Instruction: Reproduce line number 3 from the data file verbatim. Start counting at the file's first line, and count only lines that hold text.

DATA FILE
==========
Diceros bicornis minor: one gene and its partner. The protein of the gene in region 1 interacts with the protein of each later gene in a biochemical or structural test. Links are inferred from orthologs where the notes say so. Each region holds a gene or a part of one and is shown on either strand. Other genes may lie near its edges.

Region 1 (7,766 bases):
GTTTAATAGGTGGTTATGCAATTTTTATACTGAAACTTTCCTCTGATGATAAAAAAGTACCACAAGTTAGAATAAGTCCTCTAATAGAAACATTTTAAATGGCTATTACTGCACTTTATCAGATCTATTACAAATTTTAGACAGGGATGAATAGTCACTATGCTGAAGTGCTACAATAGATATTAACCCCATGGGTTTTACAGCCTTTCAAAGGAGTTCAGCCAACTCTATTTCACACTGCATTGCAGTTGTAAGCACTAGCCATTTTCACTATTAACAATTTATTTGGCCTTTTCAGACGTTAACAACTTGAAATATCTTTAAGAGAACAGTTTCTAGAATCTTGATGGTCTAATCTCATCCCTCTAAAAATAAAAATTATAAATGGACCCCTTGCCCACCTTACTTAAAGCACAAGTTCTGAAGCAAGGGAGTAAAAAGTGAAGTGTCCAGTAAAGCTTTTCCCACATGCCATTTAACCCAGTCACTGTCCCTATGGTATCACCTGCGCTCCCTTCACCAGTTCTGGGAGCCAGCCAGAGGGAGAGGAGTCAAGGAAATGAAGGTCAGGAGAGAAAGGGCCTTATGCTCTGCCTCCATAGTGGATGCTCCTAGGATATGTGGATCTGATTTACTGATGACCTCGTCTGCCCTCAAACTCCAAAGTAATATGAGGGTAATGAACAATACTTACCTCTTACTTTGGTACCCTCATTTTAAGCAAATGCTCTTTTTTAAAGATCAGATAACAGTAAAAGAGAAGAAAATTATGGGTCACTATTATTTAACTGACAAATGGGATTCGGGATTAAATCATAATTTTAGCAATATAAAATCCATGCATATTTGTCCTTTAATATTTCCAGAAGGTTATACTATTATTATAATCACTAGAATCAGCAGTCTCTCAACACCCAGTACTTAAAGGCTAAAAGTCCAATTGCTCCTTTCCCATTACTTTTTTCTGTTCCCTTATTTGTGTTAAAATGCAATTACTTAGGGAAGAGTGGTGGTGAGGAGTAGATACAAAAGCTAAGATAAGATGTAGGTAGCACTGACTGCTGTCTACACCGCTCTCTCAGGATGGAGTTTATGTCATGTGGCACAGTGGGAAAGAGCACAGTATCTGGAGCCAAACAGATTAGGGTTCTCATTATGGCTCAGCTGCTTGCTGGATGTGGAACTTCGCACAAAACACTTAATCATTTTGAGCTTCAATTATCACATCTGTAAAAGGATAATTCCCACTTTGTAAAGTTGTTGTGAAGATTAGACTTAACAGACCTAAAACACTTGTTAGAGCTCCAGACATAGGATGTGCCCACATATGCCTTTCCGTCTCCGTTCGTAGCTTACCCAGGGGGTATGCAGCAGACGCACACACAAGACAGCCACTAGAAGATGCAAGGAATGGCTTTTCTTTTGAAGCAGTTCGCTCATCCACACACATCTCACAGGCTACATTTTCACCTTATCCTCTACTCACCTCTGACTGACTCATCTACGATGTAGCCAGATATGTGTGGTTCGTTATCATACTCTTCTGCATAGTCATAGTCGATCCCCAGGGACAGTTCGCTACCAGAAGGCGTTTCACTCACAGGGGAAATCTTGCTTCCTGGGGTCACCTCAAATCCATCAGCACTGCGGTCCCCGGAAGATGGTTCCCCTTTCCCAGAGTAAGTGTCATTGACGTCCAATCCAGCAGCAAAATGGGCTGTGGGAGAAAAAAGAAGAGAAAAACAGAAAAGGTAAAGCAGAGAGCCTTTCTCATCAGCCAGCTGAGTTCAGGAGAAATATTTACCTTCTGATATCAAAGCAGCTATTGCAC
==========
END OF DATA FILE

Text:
GTTTAATAGGTGGTTATGCAATTTTTATACTGAAACTTTCCTCTGATGATAAAAAAGTACCACAAGTTAGAATAAGTCCTCTAATAGAAACATTTTAAATGGCTATTACTGCACTTTATCAGATCTATTACAAATTTTAGACAGGGATGAATAGTCACTATGCTGAAGTGCTACAATAGATATTAACCCCATGGGTTTTACAGCCTTTCAAAGGAGTTCAGCCAACTCTATTTCACACTGCATTGCAGTTGTAAGCACTAGCCATTTTCACTATTAACAATTTATTTGGCCTTTTCAGACGTTAACAACTTGAAATATCTTTAAGAGAACAGTTTCTAGAATCTTGATGGTCTAATCTCATCCCTCTAAAAATAAAAATTATAAATGGACCCCTTGCCCACCTTACTTAAAGCACAAGTTCTGAAGCAAGGGAGTAAAAAGTGAAGTGTCCAGTAAAGCTTTTCCCACATGCCATTTAACCCAGTCACTGTCCCTATGGTATCACCTGCGCTCCCTTCACCAGTTCTGGGAGCCAGCCAGAGGGAGAGGAGTCAAGGAAATGAAGGTCAGGAGAGAAAGGGCCTTATGCTCTGCCTCCATAGTGGATGCTCCTAGGATATGTGGATCTGATTTACTGATGACCTCGTCTGCCCTCAAACTCCAAAGTAATATGAGGGTAATGAACAATACTTACCTCTTACTTTGGTACCCTCATTTTAAGCAAATGCTCTTTTTTAAAGATCAGATAACAGTAAAAGAGAAGAAAATTATGGGTCACTATTATTTAACTGACAAATGGGATTCGGGATTAAATCATAATTTTAGCAATATAAAATCCATGCATATTTGTCCTTTAATATTTCCAGAAGGTTATACTATTATTATAATCACTAGAATCAGCAGTCTCTCAACACCCAGTACTTAAAGGCTAAAAGTCCAATTGCTCCTTTCCCATTACTTTTTTCTGTTCCCTTATTTGTGTTAAAATGCAATTACTTAGGGAAGAGTGGTGGTGAGGAGTAGATACAAAAGCTAAGATAAGATGTAGGTAGCACTGACTGCTGTCTACACCGCTCTCTCAGGATGGAGTTTATGTCATGTGGCACAGTGGGAAAGAGCACAGTATCTGGAGCCAAACAGATTAGGGTTCTCATTATGGCTCAGCTGCTTGCTGGATGTGGAACTTCGCACAAAACACTTAATCATTTTGAGCTTCAATTATCACATCTGTAAAAGGATAATTCCCACTTTGTAAAGTTGTTGTGAAGATTAGACTTAACAGACCTAAAACACTTGTTAGAGCTCCAGACATAGGATGTGCCCACATATGCCTTTCCGTCTCCGTTCGTAGCTTACCCAGGGGGTATGCAGCAGACGCACACACAAGACAGCCACTAGAAGATGCAAGGAATGGCTTTTCTTTTGAAGCAGTTCGCTCATCCACACACATCTCACAGGCTACATTTTCACCTTATCCTCTACTCACCTCTGACTGACTCATCTACGATGTAGCCAGATATGTGTGGTTCGTTATCATACTCTTCTGCATAGTCATAGTCGATCCCCAGGGACAGTTCGCTACCAGAAGGCGTTTCACTCACAGGGGAAATCTTGCTTCCTGGGGTCACCTCAAATCCATCAGCACTGCGGTCCCCGGAAGATGGTTCCCCTTTCCCAGAGTAAGTGTCATTGACGTCCAATCCAGCAGCAAAATGGGCTGTGGGAGAAAAAAGAAGAGAAAAACAGAAAAGGTAAAGCAGAGAGCCTTTCTCATCAGCCAGCTGAGTTCAGGAGAAATATTTACCTTCTGATATCAAAGCAGCTATTGCAC